Ted Purves & Susanne Cockrell:
Temescal Amity Works
With support from Creative Capital and the cooperation of their San Francisco Bay community, Ted Purves and Susanne Cockrell have created one of the few American artworks to have its own address: 482 49th Street, in Oakland, California. That's the storefront location of Temescal Amity Works, home base for a public project involving the free distribution of locally grown fruit, and the exchange of information and services in a neighborhood diverse in race and class that is in the process of redefining itself amidst the pressures of gentrification and development.
When Purves and Cockrell describe their project, however, they're referring not only to the storefront—which functions as a workshop, library and community center—or the pushcart they devised to represent it, or the collection of maps, brochures, postcards, and neighborhood walks that have started coming out of it. They're speaking of a whole program, which they identify as "social sculpture." The term derives from artist Joseph Beuys, who used it to describe a creative process that results in social change rather than a static object. The idea also connects to the current practice of relational aesthetics, which takes art out of the gallery and engages the public as performer-participants.
For Purves and Cockrell, collaborating artists who are a married couple, personal interaction is sculptural material, and collective action is a medium of artistic expression. The work they're molding is "the space between people," and they hope it will facilitate new relations between local businesses and residents, and between the current Temescal community and its history.
The district, in North Oakland, was settled in the early 1900s largely by Italian immigrants who planted the still-abundant lemon, plum, apple, and fig trees, and the rosemary bushes growing in neighborhood yards. The artists—both of whom come from farming or gardening families—collect surplus fruit, load it on their handmade pushcart, and distribute it to neighbors, passersby, or local restaurants through the storefront, advertised by postcards that go out twice a month.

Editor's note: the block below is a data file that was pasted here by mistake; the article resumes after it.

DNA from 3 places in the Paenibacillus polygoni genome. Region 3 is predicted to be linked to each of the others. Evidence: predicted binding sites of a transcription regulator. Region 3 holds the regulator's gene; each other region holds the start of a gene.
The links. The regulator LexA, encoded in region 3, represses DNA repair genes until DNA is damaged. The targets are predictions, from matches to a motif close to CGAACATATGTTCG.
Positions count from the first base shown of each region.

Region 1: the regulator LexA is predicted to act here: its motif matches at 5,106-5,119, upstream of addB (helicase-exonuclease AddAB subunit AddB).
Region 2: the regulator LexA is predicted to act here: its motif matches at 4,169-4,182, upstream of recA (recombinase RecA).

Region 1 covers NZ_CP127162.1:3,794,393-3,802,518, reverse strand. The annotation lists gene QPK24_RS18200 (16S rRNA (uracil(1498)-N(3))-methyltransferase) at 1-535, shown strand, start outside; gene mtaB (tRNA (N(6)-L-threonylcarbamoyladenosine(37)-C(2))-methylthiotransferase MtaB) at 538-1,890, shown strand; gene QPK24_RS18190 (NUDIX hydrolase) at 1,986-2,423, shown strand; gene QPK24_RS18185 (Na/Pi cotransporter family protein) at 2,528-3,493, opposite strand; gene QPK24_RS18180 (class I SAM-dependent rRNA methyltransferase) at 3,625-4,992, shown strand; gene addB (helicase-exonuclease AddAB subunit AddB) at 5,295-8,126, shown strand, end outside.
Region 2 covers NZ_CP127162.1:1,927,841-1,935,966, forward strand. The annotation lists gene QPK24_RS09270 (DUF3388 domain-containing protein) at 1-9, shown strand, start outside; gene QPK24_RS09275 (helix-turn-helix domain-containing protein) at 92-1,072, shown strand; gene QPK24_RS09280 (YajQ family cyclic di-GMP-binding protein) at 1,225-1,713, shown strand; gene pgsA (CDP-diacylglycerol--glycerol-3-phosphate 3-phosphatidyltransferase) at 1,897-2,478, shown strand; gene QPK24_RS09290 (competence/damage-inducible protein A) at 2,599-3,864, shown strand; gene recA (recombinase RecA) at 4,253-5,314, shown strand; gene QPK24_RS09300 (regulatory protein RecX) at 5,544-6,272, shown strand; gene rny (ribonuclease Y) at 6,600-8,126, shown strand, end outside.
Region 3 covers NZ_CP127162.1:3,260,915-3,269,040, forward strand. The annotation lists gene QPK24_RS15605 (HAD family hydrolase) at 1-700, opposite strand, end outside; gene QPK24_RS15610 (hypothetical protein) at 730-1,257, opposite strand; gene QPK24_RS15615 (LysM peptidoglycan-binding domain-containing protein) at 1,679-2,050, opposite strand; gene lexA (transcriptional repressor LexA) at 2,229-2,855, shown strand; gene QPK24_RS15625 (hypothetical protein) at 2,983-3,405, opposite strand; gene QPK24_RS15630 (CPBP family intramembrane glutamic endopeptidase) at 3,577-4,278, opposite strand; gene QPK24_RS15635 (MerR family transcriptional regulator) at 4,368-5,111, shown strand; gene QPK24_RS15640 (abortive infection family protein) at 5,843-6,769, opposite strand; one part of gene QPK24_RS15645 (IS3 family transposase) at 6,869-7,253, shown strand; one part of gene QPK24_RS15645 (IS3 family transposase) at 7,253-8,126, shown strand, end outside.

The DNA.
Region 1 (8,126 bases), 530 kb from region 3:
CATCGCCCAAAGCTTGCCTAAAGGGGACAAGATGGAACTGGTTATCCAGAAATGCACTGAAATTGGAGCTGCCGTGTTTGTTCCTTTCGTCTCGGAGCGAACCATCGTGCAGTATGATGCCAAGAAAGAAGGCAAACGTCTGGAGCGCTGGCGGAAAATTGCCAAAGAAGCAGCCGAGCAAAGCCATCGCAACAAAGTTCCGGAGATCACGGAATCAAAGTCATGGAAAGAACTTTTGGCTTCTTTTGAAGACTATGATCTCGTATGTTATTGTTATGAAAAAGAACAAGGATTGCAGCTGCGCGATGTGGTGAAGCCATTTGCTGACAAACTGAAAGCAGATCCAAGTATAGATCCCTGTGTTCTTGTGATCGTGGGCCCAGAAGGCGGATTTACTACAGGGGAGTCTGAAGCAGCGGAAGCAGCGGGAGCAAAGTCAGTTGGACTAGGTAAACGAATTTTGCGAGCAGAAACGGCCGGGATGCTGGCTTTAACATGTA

Working with a local merchants' group, they've also designed a resource map for the neighborhood businesses along Telegraph Avenue, the district's main thoroughfare, as well as a series of free postcards. The duo is seeking partnerships that will provide financial resources and a volunteer workforce, perhaps with help from public schools, to sustain the free-food distribution network beyond its projected 18-month life. They also hope to write the community's economic and social "biography" in a book based on their neighbors' own stories. "We are amplifying a human impulse," says Cockrell, whose background is in theater and video. "Documenting rather than inventing."
Beuys isn't the only point of reference for Purves and Cockrell, members of the faculty at the California College of the Arts, where each maintains a separate studio practice. For Temescal Amity Works, they’ve also taken a page from Gordon Matta-Clark, the New York artist who, in the 1970s, transformed condemned buildings into monumental abstract sculptures. He also created a popular restaurant, Food, staffed solely by artists.
The couple also align themselves with the social activism that has characterized the Bay Area since the1960s, when politically motivated groups such as the Black Panthers and the Diggers added free-food programs to their other activities. But Purves and Cockrell see themselves more as pragmatists than utopians.
"For us," Cockrell says, "this is about redirecting the flow of goods and ideas." Purves adds, "We could just pick fruit and leave it for people to take and not talk to anyone or make jams or postcards. But when you're out in the street, you're making something happen that people haven't seen before—and isn't that what art is about?"
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